Americans Boosted Spending, Adding Fuel to Economic Growth

Americans Boosted Spending, Adding Fuel to Economic Growth

Americans continue to venture back out into public to buy services they went without for more than a year—a shift that is adding fuel to the economic recovery and stirring higher inflation.

Consumer spending, the biggest source of economic demand in the U.S., rose 0.5% last month after surging in March, the Commerce Department said Friday.

The report offered mostly positive signs about the direction of the economy’s path out of the pandemic-induced downturn. After months of buying goods from the safety of their homes, Americans are increasingly comfortable enough to go out in public and buy things in person, a shift that economists say is crucial to getting the economy running at full speed again. Spending on services, which account for the bulk of all consumer purchases, rose 1.1% last month; spending on goods fell 0.6%.

The higher spending is being fueled by rising vaccination rates, falling business restrictions and ample household savings, much of it from the federal government. States and cities continue to lift restrictions on businesses such as restaurants, gyms and concert venues, and customers are returning.

“The U.S. consumer has an itch to spend, the means to do so and fewer health reasons not to indulge,” said

Gregory Daco,

chief U.S. economist for Oxford Economics.

Americans are well-positioned to continue spending despite a drop in income last month. Household income fell 13.1% in April, the biggest drop on record, though the decline followed a surge the prior month due to the effects of stimulus payments that went out earlier this year. Income rose sharply in March as the government sent most households $1,400 checks as part of Covid-19 stimulus efforts.

Despite the April drop, household income was 11% higher than in February 2020, the month before the pandemic hit the U.S. Households have saved about $2 trillion more than they would have absent the pandemic and federal relief efforts in response to it, according to Morgan Stanley.

The report also contained a potential warning flag—higher inflation. Labor shortages, rising demand and disruptions in shipments are leading companies to raise prices. The Commerce Department’s inflation measure showed consumer prices rose 0.6% in April from a month earlier and 3.6% from a year earlier. Core prices, which exclude energy and food, rose 0.7% over the month and 3.1% over the year.

The Federal Reserve, which aims for 2% annual inflation to keep the economy growing at a healthy pace, believes that the higher inflation is due largely to temporary factors, such as supply disruptions, and will eventually subside. The latest annual inflation figures are also skewed because of the severe recession caused by the onset of the pandemic in spring of 2020, which caused prices to drop sharply a year ago.


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After adjusting for annual inflation, both household spending and incomes fell in April.

Consumers’ outlook dipped a bit, according to a separate report Friday. The University of Michigan’s consumer sentiment index fell to 82.9 in May from 88.3 in April, a drop in part due to inflation concerns.

The most important shift for the economy right now is the return to more normal spending patterns by people like Katelyn and Kyle Janosch of Brooklyn, N.Y. Earlier this month, the newly vaccinated couple traveled to Milwaukee to visit his parents, their first trip by plane since the pandemic began. Ms. Janosch, a 31-year-old clothing designer, has begun dining out again in the city. Last week, she got a manicure for the first time in more than a year. “I just really did miss getting my nails done,” Ms. Janosch said. “My nail technician—I missed her. I’m so happy she’s there.”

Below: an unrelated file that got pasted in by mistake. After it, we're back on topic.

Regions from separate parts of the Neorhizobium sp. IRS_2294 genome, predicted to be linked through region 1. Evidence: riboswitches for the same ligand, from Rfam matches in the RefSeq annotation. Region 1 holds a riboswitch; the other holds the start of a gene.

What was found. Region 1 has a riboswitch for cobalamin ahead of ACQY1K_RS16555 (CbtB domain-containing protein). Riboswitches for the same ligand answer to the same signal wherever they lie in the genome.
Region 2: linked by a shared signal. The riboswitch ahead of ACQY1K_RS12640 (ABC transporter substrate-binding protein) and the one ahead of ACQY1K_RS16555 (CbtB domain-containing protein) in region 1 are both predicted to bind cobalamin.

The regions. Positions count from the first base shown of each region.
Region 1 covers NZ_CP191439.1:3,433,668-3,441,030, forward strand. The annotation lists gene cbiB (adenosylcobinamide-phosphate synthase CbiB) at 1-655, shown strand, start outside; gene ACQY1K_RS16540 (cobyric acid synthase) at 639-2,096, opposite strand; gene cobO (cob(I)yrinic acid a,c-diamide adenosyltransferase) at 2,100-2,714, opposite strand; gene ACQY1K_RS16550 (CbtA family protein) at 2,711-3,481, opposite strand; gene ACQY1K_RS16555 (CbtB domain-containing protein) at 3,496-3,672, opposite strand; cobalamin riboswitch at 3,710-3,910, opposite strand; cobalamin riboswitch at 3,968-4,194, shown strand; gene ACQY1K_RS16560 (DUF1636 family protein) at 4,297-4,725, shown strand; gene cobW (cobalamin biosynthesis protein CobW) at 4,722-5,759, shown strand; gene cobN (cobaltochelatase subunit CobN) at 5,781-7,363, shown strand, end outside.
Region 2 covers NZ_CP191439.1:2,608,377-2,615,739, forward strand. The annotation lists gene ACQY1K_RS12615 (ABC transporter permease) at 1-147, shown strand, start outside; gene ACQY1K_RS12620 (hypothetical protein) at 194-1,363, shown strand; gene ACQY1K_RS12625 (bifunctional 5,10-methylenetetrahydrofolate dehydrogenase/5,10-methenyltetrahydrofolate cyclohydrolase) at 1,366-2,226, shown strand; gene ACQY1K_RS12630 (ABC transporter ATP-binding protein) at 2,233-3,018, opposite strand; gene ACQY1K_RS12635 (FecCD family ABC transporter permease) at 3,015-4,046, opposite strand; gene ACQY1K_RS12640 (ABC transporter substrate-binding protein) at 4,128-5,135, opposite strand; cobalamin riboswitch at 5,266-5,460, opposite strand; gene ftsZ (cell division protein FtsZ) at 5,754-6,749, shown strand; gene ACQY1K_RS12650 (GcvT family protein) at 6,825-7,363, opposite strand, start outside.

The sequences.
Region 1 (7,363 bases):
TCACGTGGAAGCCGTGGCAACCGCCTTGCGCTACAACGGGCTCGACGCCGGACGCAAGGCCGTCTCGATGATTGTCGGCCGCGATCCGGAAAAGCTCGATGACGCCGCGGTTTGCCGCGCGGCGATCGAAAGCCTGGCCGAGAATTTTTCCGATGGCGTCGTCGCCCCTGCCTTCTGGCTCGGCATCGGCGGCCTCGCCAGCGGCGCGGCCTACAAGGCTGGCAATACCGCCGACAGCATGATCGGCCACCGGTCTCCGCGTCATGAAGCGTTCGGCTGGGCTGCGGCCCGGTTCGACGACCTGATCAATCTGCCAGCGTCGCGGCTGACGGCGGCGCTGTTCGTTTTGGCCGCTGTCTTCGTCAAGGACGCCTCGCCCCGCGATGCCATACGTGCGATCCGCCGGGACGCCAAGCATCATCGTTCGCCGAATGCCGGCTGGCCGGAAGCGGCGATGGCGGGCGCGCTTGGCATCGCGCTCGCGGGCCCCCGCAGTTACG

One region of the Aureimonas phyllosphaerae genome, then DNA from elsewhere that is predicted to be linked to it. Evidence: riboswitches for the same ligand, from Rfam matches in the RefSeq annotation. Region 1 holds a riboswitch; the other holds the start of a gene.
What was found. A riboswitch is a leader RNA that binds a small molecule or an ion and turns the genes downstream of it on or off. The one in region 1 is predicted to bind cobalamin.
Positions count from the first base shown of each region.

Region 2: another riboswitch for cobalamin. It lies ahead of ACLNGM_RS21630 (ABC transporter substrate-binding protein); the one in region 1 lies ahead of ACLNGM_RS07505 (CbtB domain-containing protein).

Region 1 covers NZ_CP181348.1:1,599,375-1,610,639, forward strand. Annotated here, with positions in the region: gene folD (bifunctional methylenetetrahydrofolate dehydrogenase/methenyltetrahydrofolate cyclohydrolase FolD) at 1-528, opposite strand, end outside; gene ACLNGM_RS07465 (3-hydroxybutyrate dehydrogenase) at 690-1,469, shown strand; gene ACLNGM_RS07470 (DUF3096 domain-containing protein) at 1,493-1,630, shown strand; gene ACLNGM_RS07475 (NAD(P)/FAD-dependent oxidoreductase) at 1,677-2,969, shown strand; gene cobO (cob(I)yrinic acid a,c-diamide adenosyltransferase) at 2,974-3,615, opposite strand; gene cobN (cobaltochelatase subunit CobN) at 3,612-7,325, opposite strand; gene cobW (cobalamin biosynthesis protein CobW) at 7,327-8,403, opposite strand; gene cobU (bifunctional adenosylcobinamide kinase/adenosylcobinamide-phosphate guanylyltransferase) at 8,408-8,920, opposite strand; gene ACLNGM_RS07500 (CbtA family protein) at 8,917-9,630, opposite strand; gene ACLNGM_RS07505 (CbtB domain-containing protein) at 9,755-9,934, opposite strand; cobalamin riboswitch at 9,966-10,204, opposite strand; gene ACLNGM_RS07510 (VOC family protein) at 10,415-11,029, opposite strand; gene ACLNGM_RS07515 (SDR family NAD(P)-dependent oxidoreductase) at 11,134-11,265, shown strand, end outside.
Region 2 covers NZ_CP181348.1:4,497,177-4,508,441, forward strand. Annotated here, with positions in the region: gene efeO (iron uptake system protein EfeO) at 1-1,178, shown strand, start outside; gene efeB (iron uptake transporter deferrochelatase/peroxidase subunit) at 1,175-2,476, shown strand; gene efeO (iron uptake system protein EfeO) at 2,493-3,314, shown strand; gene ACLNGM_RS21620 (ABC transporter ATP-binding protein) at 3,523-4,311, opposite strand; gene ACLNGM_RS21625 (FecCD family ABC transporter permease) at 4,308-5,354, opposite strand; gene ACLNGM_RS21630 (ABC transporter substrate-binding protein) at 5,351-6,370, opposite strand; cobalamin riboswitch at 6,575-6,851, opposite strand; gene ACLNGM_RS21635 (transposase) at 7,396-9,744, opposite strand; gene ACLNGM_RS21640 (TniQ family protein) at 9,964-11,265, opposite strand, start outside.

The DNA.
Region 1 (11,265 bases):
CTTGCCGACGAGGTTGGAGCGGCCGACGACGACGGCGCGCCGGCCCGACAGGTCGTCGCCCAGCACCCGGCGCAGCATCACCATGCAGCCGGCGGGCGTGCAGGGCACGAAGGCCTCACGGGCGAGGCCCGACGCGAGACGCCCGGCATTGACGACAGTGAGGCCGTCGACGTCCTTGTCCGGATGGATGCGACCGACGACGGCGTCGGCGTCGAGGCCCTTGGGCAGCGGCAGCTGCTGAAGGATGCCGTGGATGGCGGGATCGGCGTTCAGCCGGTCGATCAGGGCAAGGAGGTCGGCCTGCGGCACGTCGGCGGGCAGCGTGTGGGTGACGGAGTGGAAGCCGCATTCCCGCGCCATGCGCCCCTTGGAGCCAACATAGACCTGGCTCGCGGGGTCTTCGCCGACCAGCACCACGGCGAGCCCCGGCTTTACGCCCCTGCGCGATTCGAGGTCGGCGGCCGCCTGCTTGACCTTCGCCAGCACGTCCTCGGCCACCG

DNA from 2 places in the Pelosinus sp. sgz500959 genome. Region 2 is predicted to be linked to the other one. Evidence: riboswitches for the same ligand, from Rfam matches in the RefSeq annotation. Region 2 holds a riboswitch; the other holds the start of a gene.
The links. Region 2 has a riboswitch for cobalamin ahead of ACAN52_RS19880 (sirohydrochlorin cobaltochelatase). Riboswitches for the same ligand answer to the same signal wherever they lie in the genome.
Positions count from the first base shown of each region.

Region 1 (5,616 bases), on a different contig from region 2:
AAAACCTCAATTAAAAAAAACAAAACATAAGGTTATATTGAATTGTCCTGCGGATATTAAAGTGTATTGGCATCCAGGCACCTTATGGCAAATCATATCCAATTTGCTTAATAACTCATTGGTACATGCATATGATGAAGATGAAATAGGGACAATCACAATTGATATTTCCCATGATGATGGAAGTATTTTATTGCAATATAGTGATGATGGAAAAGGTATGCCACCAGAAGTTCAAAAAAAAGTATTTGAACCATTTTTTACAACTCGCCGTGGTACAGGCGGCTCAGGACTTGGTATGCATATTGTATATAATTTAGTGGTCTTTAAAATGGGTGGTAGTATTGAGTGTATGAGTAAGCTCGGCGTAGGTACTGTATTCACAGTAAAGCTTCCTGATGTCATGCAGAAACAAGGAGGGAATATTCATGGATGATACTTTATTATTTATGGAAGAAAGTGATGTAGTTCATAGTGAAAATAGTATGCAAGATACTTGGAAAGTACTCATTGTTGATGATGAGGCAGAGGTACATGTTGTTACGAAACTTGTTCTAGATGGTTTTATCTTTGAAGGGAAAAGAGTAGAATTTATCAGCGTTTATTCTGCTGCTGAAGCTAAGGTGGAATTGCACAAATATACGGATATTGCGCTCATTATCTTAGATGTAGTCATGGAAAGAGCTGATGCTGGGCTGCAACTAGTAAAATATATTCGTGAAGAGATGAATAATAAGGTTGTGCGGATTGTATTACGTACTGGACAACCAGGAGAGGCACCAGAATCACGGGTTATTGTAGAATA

Yet, she still isn’t spending as much as she did before the pandemic, particularly on services. She believes some of her spending habits have permanently changed. When she worked in a Times Square office before the pandemic, she frequented establishments nearby, including a Flywheel spin class. Now, while working remotely from their apartment, she exercises at home. She thinks she will continue going out less in general. “I have learned it is nice to have down time,” Ms. Janosch said.

Combined, the federal government sent households about $800 billion in Covid-19 relief payments, including $1,400 stimulus payments to most households earlier this year, and another $700 billion in unemployment insurance on top of normal jobless benefits, according to Morgan Stanley. Economists believe Americans will spend a chunk of those savings in coming months.

Miami International Airport before the Memorial Day weekend as air travel picked up after a pandemic-induced slump.


Chandan Khanna/Agence France-Presse/Getty Images

Air travel has picked up substantially this year but it is still well below pre-pandemic levels. About 1.6 million people passed through airport security checkpoints Wednesday, according to the Transportation Security Administration. That is six times the number of crossings on the same weekday a year earlier, in the early months of the pandemic, but still only about three-quarters of the volume from two years earlier. One reason is a reduction in business travel. Many meetings are now being held on Zoom.

Some governments have also said that they will keep business restrictions in place until later this summer. Those restrictions prevent service providers such as restaurants and bars from operating at full capacity.

Indoor dining, workout classes, concerts. These once commonplace events are coming back into daily life. But because of Covid-19, everyone now has a different level of comfort. What happens in the brain as we decide what’s risky or not? Photo illustration: Laura Kammermann

Write to Josh Mitchell at [email protected]

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